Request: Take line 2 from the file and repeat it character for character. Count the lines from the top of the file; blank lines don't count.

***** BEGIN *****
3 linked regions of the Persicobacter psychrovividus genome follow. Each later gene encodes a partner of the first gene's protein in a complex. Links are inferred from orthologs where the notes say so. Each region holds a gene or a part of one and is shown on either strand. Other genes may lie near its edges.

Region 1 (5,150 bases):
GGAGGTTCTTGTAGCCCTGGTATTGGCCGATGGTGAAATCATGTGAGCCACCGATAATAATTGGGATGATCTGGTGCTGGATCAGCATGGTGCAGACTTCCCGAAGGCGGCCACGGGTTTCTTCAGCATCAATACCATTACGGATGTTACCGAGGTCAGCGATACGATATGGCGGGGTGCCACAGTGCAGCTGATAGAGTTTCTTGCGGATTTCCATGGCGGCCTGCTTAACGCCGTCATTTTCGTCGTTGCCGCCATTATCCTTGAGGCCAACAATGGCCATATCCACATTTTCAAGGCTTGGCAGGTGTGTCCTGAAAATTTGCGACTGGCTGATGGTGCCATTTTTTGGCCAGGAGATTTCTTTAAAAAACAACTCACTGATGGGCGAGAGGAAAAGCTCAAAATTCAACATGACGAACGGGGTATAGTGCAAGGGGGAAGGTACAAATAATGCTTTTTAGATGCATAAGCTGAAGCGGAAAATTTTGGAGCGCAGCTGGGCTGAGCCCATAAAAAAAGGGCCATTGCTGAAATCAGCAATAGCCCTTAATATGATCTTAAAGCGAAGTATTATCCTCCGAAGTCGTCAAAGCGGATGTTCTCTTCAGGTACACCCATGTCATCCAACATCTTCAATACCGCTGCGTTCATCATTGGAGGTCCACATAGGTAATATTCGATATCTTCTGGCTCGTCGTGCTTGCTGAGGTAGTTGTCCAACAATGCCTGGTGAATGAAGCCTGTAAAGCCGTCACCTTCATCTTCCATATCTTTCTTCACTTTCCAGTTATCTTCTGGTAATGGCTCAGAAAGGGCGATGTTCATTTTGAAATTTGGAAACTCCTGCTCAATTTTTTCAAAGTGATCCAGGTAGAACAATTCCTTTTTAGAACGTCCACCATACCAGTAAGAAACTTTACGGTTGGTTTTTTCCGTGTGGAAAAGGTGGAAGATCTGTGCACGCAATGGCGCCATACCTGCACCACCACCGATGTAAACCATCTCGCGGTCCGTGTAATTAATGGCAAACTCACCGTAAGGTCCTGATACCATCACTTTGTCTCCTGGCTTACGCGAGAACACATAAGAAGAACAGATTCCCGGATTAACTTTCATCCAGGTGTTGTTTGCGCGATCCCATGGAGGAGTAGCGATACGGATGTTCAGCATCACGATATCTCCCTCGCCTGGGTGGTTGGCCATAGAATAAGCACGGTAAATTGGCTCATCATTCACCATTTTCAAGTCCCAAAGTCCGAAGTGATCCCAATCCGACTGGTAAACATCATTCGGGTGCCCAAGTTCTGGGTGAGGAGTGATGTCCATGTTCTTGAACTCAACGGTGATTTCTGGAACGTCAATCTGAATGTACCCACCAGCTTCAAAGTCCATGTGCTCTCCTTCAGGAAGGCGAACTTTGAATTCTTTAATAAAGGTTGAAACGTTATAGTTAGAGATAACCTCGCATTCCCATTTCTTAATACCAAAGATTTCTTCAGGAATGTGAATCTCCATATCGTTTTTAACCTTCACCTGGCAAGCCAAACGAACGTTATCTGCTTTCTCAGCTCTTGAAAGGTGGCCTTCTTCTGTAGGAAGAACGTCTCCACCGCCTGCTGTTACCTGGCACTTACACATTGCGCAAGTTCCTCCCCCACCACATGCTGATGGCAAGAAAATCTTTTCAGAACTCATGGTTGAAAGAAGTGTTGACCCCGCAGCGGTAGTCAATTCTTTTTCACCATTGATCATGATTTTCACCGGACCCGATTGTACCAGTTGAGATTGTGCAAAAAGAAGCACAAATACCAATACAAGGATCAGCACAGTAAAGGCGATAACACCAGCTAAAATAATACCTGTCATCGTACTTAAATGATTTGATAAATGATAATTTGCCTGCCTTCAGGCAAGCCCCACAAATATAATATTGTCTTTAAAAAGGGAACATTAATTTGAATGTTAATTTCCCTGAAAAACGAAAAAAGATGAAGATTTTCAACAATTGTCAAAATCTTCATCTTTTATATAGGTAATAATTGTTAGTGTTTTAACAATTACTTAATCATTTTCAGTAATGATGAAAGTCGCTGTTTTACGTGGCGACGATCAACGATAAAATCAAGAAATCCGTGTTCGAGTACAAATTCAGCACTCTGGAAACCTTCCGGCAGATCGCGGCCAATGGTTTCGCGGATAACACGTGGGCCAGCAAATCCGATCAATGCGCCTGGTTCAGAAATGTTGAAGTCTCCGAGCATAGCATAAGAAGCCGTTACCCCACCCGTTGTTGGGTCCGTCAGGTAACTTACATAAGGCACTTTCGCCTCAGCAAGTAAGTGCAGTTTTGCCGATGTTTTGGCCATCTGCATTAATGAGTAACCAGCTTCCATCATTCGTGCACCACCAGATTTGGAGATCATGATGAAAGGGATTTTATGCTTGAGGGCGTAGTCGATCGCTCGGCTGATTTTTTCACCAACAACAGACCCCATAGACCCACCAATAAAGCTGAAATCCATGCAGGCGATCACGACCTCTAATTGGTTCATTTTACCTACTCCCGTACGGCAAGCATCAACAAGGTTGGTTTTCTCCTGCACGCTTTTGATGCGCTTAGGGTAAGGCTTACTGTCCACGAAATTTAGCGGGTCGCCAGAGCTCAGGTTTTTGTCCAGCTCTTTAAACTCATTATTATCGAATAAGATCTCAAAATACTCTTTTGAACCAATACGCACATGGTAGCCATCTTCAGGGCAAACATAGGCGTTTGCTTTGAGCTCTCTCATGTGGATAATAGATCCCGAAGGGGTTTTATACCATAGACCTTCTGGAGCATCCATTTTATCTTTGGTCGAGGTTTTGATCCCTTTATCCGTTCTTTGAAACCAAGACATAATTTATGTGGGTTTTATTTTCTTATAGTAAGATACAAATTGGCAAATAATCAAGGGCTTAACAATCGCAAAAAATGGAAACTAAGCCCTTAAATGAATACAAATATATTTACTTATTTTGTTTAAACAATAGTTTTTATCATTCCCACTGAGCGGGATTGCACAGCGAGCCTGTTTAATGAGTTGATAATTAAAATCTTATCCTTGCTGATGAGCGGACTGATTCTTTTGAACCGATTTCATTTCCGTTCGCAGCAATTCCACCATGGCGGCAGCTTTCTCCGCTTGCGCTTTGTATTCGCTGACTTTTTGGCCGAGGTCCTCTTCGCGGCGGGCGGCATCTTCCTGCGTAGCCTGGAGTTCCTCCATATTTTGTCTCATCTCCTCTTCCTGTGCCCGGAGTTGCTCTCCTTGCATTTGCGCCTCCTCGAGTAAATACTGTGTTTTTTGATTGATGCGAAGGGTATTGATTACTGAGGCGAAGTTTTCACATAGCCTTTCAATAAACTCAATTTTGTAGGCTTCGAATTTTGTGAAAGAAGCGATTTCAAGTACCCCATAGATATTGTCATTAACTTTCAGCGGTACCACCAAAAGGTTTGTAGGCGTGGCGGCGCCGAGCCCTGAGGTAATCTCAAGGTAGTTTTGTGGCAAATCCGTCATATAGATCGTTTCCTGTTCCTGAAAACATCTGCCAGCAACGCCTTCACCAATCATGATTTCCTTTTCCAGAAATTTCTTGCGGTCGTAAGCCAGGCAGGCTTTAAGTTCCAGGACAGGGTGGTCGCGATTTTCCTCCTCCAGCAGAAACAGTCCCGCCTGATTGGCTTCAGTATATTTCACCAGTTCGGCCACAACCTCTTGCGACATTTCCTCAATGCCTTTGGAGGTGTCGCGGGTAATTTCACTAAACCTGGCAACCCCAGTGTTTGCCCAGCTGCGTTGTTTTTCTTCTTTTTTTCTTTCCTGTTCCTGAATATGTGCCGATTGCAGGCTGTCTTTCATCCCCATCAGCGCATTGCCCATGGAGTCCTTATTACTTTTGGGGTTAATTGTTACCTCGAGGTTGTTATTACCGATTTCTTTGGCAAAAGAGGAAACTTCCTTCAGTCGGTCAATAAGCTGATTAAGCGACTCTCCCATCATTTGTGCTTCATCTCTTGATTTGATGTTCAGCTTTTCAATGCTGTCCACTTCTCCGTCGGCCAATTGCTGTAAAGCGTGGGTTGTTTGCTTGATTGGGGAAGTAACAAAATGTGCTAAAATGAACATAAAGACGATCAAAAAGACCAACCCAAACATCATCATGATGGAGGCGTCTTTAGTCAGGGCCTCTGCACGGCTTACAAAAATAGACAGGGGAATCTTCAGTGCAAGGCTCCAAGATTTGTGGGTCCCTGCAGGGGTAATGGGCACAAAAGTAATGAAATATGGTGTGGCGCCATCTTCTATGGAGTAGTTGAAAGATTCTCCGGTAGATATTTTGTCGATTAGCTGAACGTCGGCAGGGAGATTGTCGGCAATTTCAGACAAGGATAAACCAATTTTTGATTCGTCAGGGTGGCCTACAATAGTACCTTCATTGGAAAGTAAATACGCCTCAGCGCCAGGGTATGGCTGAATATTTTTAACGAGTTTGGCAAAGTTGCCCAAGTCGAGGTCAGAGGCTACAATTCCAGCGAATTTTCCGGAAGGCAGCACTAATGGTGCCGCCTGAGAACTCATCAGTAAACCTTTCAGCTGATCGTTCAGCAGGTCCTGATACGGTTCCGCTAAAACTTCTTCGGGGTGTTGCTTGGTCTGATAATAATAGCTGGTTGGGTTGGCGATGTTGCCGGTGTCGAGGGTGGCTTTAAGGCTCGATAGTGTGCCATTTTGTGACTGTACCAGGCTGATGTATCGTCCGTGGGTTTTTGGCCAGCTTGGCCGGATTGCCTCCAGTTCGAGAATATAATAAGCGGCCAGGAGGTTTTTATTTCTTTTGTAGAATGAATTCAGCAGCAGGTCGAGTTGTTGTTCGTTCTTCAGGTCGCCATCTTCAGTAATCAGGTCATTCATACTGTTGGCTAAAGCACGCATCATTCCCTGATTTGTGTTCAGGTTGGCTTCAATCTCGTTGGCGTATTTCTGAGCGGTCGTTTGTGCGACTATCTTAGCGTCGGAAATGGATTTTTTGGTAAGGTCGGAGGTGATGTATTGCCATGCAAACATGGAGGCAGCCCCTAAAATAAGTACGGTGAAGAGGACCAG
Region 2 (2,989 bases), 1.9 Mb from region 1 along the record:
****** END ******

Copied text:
Region 1 (5,150 bases):